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Scientists listening out for broadcasts by extra-terrestrials are fighting to get the laptop hardware they need, thanks to the crypto-currency mining craze, a radio-astronomer has said.
Seti (Search for Extraterrestrial Intelligence) researchers want to expand operations at two observatories.
However, they have found that key pc chips are ter brief supply.
“Wij’d like to use the latest GPUs [graphics processing units]. and wij can’t get ’em,” said Dan Werthimer.
Request for GPUs has soared recently thanks to crypto-currency mining.
“That’s limiting our search for extra-terrestrials, to attempt to response the question, ‘Are wij alone? Is there anybody out there?’,” Dr Werthimer told the Big black cock.
“This is a fresh problem, it’s only happened on orders wij’ve bot attempting to make ter the last duo of months.”
Mining a currency such spil Bitcoin or Ethereum involves connecting computers to a global network and using them to solve ingewikkeld mathematical puzzles.
This forms part of the process of validating transactions made by people who use the currency.
Spil a prize for this work, the miners receive a petite crypto-currency payment, making it potentially profitable.
GPUs are high-performance chips and aren’t just used for powering movie games – they may be stacked together by Bitcoin miners, radio-astronomers or others interested ter processing large amounts of gegevens for certain applications.
“At Seti wij want to look at spil many frequency channels spil wij possibly can because wij don’t know what frequency ET will be broadcasting on and wij want to look for lots of different signal types – is it AM or FM, what communication are they using?” explained Dr Werthimer, who is chief scientist at the Berkeley Seti Research Center.
“That takes a loterijlot of computing power.”
He added that, at some telescopes, Berkeley Seti has around 100 GPUs crunching gegevens from large listening arrays.
Thesis arrays can pick up the faintest of radio frequencies that have bot flung across our solar system from elsewhere te the universe – often from natural phenomena such spil collapsing starlets.
The Seti scientists are presently attempting to improve their capacity for analysing such gegevens at two observatories – Green Canap te Westelijk Virginia and Parkes te Australia.
But they have bot klapper by the GPU shortage.
“Wij’ve got the money, wij’ve contacted the vendors, and they say, ‘Wij just don’t have them’,” said Dr Werthimer.
Earlier this year, there were reports that movie gamers had bot kasstuk by a unexpected rise ter the cost of GPUs, thanks ter particular to a rise te Ethereum mining, which can be done with chips aimed at consumers.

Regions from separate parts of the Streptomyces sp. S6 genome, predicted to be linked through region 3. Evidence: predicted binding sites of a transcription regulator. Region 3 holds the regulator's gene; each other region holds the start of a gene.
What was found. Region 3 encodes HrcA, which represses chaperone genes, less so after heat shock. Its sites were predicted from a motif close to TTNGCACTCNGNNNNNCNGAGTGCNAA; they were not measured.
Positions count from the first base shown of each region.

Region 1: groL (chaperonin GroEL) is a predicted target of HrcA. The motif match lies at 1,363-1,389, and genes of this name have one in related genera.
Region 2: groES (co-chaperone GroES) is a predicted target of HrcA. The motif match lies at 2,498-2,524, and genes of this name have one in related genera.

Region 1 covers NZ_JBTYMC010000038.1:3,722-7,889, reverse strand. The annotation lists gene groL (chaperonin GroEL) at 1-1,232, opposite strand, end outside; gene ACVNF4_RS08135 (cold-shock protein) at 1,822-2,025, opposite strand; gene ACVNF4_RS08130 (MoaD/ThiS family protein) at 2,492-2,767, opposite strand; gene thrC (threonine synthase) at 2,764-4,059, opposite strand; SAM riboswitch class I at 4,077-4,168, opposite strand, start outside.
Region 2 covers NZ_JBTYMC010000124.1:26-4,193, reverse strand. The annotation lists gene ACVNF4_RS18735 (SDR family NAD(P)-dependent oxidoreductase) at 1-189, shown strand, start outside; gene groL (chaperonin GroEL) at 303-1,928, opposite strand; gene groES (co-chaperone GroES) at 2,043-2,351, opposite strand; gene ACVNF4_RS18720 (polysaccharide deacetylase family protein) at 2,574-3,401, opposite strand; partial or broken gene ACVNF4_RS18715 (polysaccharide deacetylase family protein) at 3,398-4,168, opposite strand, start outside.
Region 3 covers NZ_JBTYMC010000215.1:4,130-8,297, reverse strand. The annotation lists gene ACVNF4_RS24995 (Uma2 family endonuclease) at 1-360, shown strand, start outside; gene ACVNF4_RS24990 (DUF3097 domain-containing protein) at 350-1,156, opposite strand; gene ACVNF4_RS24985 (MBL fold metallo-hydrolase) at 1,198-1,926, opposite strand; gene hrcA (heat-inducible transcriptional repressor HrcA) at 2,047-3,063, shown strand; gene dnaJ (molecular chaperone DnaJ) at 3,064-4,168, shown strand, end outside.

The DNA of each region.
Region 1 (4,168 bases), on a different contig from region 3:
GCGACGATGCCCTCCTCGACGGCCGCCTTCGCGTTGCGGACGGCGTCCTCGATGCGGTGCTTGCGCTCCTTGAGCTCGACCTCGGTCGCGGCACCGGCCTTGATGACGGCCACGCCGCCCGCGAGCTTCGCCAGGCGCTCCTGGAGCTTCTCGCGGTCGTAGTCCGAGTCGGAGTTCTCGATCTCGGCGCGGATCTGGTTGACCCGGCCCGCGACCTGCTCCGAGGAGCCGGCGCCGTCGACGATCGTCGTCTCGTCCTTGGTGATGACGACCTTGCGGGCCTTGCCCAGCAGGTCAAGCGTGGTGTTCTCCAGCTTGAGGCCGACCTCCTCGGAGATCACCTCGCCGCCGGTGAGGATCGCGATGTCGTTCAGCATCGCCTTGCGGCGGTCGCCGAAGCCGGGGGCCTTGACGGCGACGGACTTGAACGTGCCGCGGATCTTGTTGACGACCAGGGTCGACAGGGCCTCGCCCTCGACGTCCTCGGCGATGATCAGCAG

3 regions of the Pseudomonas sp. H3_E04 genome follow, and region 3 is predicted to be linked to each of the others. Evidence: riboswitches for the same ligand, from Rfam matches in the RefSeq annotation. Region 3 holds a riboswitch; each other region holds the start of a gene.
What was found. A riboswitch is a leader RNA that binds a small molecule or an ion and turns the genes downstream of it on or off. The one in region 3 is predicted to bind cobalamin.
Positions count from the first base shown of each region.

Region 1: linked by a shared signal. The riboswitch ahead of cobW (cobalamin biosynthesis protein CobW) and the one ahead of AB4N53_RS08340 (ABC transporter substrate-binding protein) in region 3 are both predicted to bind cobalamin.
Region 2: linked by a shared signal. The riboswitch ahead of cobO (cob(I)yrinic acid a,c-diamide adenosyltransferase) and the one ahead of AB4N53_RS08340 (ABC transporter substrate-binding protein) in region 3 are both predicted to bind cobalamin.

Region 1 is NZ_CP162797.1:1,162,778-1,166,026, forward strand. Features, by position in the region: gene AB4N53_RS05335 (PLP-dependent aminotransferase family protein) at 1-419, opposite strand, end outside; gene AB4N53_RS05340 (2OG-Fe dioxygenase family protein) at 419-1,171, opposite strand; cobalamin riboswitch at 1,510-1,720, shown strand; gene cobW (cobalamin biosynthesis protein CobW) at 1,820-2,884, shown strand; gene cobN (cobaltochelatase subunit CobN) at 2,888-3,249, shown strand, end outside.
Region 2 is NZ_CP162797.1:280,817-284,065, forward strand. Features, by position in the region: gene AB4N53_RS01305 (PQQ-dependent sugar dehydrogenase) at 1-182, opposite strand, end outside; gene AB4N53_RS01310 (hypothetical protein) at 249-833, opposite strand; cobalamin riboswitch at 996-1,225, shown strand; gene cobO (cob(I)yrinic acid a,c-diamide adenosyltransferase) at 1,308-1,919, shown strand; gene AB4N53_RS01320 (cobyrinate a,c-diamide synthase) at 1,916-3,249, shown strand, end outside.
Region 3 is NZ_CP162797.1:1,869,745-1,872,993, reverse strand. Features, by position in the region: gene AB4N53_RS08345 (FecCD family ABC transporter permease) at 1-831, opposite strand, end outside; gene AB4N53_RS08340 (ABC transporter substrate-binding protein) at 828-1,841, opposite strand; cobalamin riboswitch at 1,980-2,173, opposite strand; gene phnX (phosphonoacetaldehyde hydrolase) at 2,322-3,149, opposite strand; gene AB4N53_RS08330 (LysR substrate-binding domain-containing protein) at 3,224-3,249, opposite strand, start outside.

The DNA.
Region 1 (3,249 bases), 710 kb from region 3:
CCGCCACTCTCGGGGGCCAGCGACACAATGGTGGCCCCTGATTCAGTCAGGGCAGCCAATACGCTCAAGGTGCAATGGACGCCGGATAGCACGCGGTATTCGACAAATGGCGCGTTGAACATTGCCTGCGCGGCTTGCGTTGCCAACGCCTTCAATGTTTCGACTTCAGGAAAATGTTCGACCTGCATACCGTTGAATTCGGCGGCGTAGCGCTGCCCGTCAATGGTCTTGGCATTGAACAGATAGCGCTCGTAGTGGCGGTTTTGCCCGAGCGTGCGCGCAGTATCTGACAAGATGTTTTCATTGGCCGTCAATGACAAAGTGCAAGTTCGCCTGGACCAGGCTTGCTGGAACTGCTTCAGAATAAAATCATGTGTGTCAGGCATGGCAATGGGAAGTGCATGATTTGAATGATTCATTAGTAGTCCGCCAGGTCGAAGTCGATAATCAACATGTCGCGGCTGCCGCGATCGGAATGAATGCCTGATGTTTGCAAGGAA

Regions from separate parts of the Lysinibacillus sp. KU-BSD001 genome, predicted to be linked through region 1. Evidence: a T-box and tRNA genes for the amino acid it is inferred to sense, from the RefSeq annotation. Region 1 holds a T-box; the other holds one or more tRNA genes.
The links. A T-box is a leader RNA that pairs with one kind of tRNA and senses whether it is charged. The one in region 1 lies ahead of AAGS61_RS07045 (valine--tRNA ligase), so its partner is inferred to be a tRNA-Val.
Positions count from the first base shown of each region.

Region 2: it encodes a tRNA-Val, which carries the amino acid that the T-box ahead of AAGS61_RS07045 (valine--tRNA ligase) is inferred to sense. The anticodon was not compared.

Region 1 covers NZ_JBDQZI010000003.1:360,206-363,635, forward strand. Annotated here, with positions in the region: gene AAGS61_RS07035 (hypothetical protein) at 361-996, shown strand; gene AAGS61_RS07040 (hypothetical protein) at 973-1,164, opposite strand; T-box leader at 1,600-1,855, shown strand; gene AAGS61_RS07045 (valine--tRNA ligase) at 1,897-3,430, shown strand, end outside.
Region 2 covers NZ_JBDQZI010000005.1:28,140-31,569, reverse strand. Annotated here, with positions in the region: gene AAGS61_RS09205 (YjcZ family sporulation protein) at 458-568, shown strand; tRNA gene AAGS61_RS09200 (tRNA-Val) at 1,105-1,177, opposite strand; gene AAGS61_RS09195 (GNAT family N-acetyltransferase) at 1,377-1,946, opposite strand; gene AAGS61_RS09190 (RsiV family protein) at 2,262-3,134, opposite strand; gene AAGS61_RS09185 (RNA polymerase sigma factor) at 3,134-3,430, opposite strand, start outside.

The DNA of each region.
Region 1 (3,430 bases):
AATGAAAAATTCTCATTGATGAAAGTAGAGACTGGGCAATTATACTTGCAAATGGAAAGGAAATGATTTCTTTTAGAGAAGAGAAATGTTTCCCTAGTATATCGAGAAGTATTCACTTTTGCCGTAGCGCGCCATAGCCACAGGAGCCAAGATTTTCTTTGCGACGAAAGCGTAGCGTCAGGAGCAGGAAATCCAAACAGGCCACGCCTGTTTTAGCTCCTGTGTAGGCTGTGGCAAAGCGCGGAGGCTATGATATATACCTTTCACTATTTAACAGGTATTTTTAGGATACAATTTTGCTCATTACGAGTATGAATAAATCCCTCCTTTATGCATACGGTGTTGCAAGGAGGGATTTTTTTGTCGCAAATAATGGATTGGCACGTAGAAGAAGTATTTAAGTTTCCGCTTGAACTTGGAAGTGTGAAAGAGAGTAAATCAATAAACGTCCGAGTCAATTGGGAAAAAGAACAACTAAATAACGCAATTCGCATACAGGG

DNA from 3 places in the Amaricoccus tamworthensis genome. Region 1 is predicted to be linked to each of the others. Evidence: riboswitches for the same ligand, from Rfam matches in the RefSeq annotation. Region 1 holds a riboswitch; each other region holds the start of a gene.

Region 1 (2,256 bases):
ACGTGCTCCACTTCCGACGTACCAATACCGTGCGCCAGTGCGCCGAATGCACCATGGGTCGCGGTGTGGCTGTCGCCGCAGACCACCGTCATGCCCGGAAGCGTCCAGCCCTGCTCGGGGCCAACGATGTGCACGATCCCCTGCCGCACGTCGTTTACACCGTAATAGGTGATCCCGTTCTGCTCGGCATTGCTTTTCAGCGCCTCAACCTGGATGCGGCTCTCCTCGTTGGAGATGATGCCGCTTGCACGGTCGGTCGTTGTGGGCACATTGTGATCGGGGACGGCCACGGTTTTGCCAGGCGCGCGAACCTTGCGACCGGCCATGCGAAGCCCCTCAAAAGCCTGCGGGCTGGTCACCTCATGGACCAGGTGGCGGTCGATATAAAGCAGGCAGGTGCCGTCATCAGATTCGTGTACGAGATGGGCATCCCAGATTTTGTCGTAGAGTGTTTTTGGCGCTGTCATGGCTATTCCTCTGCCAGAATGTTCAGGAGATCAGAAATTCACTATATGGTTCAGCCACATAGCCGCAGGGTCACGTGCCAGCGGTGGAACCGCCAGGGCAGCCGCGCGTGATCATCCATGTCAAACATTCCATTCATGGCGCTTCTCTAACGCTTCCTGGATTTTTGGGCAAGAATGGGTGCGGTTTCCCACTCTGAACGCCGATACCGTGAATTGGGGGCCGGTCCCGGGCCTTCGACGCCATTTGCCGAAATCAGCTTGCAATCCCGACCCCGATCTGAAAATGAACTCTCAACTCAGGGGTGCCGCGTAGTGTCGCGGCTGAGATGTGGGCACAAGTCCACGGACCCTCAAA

At the time, major chip-maker Nvidia said that retailers should make arrangements to make sure gamers’ requests were met.
Te a conference call last week, Nvidia’s chief executive told investors the company wasgoed “working indeed hard” to “catch up with supply” and get GPUs to the marketplace.
Other radio-astronomers have bot affected.
A group looking for evidence of the earliest starlets ter the universe wasgoed recently shocked to see that the cost of the GPUs it dreamed had doubled.
“Wij’re te the process of expanding our telescope – wij got a grant from the National Science Foundation here ter the United States to do so,” said Aaron Parsons at the University of California at Berkeley.
Prof Parsons’ radio telescope, the Hydrogen Epoch of Reionisation Array (Hera), is an American, British and South African project located te South Africa’s western plains.
It has bot designed to listen to low frequency radio sways emitted by the reionising hydrogen gas that permeated the universe before the very first starlets and galaxies formed.
GPUs are needed ter order to bring together gegevens from Hera’s many puny radio telescopes – this synthesises a much larger array, suggesting an especially broad field of view peering out into the universe.
Three months ago, the Hera team had budgeted for a set of GPUs that cost around $500 ( 360) – the price has since doubled to $1,000.
“Wij’ll be able to weather it but it is coming out of our contingency budget.” added Prof Parsons.
“Wij’re buying a loterijlot of thesis things, it’s going to end up costing about $32,000 reserve.”
He also said he wasgoed worried that future work could even be stopped te its tracks, should the GPU shortage worsen.
Mining’s meteoric rise
Thanks ter part to a latest boom te the price of crypto-currencies such spil Bitcoin and Ethereum, mining crypto-currencies has never bot more popular.
While Bitcoin miners have largely moved on to specialised “Asic” chips that have bot designed from scrape to support mining, it’s still possible to use GPUs on the Ethereum mining network to lucrative finishes, according to cyber-security experienced Matthew Hickey at Hacker House.
“[You can] use GPUs effectively to turn a puny profit, you’re not going to make millions but if you waterput 12 or 24 GPUs together, you’ll make back the cost ter six months,” he told the Big black cock.
GPUs are versatile, he added, pointing out that cyber-security experts sometimes use them for password-cracking experiments, ter which computers make many millions of attempts at cracking into a system.
But Mr Hickey has also noticed that GPUs are now being sold on sites such spil Ebay at inflated prices.
“It’s becoming increasingly difficult to find suppliers and cards,” he said.